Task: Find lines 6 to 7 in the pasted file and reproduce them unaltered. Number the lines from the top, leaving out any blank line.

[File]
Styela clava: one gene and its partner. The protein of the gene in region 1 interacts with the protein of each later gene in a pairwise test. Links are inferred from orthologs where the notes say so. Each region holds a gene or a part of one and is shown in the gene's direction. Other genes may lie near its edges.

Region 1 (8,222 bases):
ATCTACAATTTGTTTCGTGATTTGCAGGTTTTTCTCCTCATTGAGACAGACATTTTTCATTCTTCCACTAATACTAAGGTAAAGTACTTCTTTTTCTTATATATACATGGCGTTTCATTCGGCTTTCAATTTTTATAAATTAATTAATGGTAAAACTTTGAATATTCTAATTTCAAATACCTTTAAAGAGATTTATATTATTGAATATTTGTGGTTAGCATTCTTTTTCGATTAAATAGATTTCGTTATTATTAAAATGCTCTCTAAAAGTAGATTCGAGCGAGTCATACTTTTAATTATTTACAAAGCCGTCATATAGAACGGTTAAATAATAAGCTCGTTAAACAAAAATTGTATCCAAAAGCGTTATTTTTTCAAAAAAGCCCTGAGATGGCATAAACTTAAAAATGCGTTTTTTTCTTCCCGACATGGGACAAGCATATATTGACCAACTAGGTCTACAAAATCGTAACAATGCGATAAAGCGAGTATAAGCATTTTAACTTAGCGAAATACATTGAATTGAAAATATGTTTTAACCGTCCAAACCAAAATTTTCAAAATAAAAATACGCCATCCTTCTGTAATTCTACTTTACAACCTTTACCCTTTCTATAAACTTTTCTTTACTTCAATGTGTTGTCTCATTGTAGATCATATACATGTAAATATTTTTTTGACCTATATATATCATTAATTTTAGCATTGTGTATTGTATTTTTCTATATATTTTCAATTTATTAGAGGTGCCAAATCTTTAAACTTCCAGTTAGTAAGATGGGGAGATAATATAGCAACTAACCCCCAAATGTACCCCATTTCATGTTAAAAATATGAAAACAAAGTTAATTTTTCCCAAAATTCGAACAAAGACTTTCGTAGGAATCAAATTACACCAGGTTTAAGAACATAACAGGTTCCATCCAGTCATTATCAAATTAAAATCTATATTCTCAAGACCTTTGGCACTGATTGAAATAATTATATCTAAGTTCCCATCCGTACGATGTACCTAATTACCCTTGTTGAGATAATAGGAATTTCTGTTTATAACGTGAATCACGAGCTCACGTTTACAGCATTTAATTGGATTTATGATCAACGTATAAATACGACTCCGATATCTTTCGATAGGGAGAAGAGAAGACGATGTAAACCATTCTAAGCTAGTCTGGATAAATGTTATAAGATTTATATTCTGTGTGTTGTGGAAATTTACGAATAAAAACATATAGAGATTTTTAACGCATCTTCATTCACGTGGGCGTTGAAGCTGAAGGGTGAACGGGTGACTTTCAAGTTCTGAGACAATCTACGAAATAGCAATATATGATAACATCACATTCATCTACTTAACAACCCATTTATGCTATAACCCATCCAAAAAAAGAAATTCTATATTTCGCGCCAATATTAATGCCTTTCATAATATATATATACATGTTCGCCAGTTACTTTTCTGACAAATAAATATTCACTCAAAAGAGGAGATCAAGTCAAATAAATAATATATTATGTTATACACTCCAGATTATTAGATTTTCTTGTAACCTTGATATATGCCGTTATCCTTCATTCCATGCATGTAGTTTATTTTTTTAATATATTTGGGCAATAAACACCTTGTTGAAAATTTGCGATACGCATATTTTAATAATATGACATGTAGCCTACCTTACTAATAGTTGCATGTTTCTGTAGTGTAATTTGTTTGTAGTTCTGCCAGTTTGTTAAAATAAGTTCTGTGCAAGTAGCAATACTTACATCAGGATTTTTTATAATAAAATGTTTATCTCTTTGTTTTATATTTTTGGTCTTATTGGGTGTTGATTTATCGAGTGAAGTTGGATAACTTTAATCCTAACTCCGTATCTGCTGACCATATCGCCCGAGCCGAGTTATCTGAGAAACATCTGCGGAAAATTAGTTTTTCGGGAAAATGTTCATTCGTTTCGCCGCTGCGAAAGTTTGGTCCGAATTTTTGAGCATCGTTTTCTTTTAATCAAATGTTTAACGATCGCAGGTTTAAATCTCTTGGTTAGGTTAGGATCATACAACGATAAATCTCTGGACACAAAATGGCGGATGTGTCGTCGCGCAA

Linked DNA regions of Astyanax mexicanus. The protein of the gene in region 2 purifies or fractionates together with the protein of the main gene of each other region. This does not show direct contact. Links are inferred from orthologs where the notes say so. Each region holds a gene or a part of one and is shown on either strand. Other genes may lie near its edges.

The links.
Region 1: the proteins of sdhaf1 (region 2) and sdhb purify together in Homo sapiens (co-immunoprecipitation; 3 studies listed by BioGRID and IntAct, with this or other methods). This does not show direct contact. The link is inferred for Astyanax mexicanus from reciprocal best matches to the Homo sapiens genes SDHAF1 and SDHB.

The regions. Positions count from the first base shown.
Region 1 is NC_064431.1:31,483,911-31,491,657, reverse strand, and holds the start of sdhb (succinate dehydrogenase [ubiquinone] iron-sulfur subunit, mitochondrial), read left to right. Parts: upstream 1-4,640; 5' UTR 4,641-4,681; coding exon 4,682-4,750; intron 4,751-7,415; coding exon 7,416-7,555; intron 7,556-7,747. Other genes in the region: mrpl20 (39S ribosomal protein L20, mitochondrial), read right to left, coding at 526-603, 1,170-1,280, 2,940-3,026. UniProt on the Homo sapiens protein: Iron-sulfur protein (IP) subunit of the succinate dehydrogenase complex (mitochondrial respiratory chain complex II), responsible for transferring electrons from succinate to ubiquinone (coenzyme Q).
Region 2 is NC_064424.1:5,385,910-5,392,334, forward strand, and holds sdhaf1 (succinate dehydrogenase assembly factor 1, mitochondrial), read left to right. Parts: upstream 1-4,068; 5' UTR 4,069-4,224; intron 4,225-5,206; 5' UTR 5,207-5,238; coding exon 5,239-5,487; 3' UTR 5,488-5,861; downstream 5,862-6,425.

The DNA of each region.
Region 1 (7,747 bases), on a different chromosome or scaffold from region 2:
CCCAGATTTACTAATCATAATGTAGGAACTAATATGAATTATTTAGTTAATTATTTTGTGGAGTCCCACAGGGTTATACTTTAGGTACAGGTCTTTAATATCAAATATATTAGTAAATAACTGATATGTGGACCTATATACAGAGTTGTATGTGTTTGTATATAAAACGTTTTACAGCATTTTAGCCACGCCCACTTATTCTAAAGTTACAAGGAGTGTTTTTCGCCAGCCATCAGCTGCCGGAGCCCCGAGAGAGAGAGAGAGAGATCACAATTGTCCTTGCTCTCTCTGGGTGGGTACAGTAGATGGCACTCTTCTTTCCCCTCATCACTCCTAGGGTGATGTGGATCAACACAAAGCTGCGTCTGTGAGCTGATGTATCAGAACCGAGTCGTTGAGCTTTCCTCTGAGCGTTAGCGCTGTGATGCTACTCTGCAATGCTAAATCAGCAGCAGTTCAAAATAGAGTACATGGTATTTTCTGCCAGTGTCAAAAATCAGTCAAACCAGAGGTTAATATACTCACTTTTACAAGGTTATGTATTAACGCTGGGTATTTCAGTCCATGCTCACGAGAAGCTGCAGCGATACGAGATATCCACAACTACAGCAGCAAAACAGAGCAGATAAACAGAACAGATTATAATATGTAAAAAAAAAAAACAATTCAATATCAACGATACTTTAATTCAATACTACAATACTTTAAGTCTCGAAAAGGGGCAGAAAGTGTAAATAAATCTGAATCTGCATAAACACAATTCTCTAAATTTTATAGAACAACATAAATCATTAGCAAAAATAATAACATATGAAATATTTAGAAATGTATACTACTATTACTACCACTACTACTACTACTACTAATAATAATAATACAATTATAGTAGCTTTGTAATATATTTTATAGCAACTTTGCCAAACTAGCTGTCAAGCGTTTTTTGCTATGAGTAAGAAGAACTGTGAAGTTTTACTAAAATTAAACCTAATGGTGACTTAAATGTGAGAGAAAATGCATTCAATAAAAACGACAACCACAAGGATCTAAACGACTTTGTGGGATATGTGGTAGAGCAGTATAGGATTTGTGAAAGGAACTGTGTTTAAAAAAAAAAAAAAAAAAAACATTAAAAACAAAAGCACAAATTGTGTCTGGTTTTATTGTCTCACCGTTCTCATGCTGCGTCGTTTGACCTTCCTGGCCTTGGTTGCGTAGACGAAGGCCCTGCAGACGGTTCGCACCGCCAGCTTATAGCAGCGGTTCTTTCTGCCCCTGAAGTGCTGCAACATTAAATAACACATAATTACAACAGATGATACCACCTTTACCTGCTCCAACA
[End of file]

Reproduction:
Region 1: the proteins of sdhaf1 (region 2) and sdhb purify together in Homo sapiens (co-immunoprecipitation; 3 studies listed by BioGRID and IntAct, with this or other methods). This does not show direct contact. The link is inferred for Astyanax mexicanus from reciprocal best matches to the Homo sapiens genes SDHAF1 and SDHB.

The regions. Positions count from the first base shown.